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Heat: An Amateur's Adventures as Kitchen Slave, Line Cook, Pasta-maker and Apprentice to a Butcher in Tuscany by [Buford, Bill]
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Heat: An Amateur’s Adventures as Kitchen Slave, Line Cook, Pasta-maker and Apprentice to a Butcher in Tuscany Kindle Edition

3.9 out of 5 stars 18 customer reviews

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Length: 338 pages Word Wise: Enabled Enhanced Typesetting: Enabled
Page Flip: Enabled

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Review

"It's a brilliant book, a high-brow kitchen soap opera" (Daily Telegraph)

"I lingered over every sentence like a heavily truffled risotto" (Anthony Bourdain)

"I have never read a funnier or more authentic account of the making of a serious cook. Give Mr Buford three stars" (Peter Mayle)

"A dazzling and fun account of two magnificently mad years" (Guardian)

"With an endlessly inquisitive mind writes with great humour ... I suspect it might become a kitchen classic. It deserves to" (Ray Connelly Daily Mail)

The Guardian, July 15th 2006

‘a dazzling and fun account of two magnificently mad years’.

Product details

  • Format: Kindle Edition
  • File Size: 940 KB
  • Print Length: 338 pages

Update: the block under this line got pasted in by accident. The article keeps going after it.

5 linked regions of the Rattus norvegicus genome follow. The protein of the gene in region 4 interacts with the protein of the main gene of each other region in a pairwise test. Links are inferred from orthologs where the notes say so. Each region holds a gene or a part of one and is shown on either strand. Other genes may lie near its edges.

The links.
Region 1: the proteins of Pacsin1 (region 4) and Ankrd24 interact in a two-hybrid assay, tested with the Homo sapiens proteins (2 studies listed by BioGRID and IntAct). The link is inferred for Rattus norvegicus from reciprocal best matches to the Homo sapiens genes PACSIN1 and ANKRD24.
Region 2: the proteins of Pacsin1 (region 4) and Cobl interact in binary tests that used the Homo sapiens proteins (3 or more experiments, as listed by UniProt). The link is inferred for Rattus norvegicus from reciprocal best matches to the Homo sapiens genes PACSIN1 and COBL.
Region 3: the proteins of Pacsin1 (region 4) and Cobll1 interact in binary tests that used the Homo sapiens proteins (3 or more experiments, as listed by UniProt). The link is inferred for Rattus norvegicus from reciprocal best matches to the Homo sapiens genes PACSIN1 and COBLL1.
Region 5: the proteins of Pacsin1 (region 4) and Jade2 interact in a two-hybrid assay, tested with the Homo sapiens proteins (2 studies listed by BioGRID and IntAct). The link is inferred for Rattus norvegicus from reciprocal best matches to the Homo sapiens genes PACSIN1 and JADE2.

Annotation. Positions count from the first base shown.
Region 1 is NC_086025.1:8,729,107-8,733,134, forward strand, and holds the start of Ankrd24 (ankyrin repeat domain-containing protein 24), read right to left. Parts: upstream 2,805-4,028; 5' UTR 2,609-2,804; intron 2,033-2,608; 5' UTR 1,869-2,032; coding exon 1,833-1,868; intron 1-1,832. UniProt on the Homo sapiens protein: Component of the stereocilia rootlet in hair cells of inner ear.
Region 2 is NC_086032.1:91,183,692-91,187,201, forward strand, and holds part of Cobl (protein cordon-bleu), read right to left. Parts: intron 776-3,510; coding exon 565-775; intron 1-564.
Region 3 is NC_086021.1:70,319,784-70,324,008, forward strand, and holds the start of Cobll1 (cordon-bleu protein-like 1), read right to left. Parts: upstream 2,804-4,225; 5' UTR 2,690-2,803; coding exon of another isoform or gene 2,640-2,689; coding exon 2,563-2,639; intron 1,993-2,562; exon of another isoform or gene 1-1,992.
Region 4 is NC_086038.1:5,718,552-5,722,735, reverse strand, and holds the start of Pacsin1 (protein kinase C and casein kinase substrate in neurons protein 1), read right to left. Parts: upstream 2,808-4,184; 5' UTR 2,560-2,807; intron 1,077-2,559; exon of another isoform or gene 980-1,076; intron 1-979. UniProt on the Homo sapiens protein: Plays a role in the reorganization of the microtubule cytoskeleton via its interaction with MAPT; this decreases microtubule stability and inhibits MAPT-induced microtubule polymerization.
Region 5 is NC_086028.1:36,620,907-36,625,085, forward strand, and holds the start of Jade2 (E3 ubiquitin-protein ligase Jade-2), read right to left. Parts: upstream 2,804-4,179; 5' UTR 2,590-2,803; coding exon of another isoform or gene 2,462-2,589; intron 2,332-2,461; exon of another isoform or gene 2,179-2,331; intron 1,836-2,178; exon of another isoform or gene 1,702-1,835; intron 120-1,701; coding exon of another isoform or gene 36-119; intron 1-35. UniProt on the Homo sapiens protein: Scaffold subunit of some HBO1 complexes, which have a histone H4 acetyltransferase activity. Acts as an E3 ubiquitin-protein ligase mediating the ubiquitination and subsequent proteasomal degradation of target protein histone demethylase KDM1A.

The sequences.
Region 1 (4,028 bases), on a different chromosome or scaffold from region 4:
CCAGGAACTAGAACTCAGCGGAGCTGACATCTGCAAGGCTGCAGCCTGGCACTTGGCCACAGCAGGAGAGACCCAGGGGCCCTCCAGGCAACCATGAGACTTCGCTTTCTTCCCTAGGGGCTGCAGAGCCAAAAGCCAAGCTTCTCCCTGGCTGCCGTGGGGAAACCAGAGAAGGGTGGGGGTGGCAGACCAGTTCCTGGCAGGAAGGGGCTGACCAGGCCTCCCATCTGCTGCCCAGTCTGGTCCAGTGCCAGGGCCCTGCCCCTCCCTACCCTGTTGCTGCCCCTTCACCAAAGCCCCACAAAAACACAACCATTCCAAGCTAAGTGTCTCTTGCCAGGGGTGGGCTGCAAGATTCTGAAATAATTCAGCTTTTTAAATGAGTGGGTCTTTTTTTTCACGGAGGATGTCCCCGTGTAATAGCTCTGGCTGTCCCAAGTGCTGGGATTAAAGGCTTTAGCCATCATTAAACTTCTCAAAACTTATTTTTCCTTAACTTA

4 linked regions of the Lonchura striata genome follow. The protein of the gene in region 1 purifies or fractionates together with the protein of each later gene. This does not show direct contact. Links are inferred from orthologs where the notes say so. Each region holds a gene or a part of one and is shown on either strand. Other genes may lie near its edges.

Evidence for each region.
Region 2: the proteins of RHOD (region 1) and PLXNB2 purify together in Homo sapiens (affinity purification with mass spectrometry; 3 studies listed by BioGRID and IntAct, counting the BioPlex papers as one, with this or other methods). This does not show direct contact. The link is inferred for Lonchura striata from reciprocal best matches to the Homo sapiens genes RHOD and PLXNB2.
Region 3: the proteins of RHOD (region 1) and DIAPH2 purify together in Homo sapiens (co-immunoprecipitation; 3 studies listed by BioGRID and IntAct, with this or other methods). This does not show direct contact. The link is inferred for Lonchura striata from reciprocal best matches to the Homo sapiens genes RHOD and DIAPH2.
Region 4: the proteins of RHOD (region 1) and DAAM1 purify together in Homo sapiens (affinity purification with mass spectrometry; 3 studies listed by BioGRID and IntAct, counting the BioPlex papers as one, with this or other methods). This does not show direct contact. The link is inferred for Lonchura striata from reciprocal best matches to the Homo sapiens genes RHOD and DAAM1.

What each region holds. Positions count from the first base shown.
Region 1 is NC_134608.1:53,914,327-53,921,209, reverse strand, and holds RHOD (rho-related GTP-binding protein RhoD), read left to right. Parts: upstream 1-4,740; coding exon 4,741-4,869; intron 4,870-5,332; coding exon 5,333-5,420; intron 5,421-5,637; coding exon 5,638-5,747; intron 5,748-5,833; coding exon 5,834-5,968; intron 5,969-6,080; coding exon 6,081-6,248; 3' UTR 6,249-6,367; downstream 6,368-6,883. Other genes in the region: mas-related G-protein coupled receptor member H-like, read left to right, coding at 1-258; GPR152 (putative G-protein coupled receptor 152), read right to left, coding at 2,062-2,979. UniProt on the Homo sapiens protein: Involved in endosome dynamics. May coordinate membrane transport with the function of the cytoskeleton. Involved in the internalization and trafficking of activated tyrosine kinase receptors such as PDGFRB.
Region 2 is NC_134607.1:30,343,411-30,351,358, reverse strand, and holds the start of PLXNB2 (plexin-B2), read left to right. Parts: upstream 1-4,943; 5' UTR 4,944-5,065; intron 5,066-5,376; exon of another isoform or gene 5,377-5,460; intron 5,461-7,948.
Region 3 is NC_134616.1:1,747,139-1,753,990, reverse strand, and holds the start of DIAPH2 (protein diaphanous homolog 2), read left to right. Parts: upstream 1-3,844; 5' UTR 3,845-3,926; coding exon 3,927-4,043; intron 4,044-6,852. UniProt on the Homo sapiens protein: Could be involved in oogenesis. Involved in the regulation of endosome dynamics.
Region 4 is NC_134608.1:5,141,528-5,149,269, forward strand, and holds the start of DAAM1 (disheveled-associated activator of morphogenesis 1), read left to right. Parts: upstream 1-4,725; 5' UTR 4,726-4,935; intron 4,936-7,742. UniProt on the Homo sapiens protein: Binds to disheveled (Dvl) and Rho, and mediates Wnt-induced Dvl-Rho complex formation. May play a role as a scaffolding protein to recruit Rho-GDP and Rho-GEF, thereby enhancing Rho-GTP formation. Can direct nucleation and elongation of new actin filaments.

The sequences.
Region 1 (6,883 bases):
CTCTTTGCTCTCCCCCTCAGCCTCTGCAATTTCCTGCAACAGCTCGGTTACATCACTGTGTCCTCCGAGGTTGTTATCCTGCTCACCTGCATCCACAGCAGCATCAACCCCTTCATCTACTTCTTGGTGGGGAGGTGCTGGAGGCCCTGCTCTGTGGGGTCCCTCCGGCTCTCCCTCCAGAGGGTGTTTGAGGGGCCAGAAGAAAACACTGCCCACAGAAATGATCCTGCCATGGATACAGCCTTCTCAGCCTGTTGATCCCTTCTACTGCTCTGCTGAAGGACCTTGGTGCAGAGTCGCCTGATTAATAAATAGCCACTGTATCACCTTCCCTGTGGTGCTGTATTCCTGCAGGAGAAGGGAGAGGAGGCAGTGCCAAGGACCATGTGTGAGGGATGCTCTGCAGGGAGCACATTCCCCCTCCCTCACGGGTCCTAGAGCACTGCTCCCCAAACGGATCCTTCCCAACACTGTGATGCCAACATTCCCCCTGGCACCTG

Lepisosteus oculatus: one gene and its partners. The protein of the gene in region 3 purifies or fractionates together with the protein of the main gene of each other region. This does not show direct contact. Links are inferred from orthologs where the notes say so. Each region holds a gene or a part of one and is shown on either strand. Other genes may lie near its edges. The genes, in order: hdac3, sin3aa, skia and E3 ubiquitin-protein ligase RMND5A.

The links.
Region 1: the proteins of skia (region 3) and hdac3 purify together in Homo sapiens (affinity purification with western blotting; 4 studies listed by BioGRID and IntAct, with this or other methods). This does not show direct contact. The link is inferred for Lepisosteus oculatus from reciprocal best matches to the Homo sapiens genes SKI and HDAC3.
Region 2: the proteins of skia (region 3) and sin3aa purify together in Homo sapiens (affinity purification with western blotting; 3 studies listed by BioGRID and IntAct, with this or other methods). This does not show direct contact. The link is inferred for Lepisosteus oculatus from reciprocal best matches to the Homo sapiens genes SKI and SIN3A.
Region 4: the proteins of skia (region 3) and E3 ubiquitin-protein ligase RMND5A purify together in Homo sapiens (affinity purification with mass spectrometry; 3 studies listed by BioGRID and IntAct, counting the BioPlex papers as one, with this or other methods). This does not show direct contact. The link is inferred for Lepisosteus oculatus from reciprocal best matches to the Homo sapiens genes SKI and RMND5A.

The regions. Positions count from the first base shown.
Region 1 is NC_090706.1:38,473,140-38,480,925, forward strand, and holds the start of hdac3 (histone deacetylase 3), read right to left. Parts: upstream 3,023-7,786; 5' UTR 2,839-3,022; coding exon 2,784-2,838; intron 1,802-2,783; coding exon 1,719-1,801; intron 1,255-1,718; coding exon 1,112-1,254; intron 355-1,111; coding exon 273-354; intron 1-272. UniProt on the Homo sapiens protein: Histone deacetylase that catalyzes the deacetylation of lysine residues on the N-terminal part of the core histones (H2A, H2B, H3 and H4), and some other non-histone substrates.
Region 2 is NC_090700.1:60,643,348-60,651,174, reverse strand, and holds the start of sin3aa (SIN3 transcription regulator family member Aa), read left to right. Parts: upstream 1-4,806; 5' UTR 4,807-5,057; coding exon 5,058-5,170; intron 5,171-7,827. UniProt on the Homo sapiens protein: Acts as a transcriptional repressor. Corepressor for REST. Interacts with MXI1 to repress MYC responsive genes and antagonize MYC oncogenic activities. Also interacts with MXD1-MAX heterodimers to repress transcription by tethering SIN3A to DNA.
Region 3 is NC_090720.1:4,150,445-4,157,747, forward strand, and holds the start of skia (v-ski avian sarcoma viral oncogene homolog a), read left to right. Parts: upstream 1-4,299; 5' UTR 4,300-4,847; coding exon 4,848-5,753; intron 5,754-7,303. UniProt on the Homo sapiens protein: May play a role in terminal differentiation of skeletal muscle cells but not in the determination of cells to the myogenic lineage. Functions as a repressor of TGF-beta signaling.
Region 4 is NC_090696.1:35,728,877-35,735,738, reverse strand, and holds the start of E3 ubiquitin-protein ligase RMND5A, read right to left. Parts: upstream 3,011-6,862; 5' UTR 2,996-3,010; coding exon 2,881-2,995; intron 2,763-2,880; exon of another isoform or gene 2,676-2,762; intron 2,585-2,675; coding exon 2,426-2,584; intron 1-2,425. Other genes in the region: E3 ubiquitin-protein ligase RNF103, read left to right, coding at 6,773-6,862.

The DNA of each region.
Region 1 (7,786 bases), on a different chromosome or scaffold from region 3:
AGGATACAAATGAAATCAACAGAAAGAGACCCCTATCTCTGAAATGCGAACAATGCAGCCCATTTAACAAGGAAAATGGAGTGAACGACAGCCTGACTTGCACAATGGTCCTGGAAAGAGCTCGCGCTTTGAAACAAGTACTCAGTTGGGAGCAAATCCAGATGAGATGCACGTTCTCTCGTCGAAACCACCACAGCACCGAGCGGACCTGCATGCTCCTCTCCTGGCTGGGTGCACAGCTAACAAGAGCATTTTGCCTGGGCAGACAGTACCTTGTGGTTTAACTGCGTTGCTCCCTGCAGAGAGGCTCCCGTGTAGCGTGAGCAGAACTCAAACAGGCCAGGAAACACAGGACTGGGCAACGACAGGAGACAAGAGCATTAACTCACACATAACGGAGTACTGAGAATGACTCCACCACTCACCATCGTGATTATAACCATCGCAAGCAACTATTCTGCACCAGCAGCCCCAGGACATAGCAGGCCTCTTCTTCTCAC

• Publisher: Vintage Digital (31 July 2013)
  • Sold by: Amazon Media EU S.à r.l.
  • Language: English
  • ASIN: B00CP5UB0M
  • Text-to-Speech: Enabled
  • X-Ray:
  • Word Wise: Enabled
  • Screen Reader: Supported
  • Enhanced Typesetting: Enabled
  • Average Customer Review: 3.9 out of 5 stars 18 customer reviews
  • Amazon Bestsellers Rank: #195,302 Paid in Kindle Store (See Top 100 Paid in Kindle Store)
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Customer reviews

3.9 out of 5 stars
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Top customer reviews

Format: Hardcover
I was astonished when I saw the other reviews of this book. I think that Heat will appeal to anyone who is genuinely interested in cooking and, more particularly, in the history of cooking. Bill Buford starts by providing fascinating insights into the mechanics of a modern restaurant kitchen, interspersed with biographic sections on Mario Batali and Marco Pierre White. He goes on to describe his attempts at pasta making and butchery. Heat is both a memoir outlining Buford's developing obsession with cooking and a biography of Batali and White, and also a partial history of Italian cooking. All three strands are told with a journalistic and entertaining style. I honestly enjoyed the lengthy investigation into the egg's introduction into pasta-making. I believe that everyone with an interest in Italian food and restaurant cooking will enjoy this book.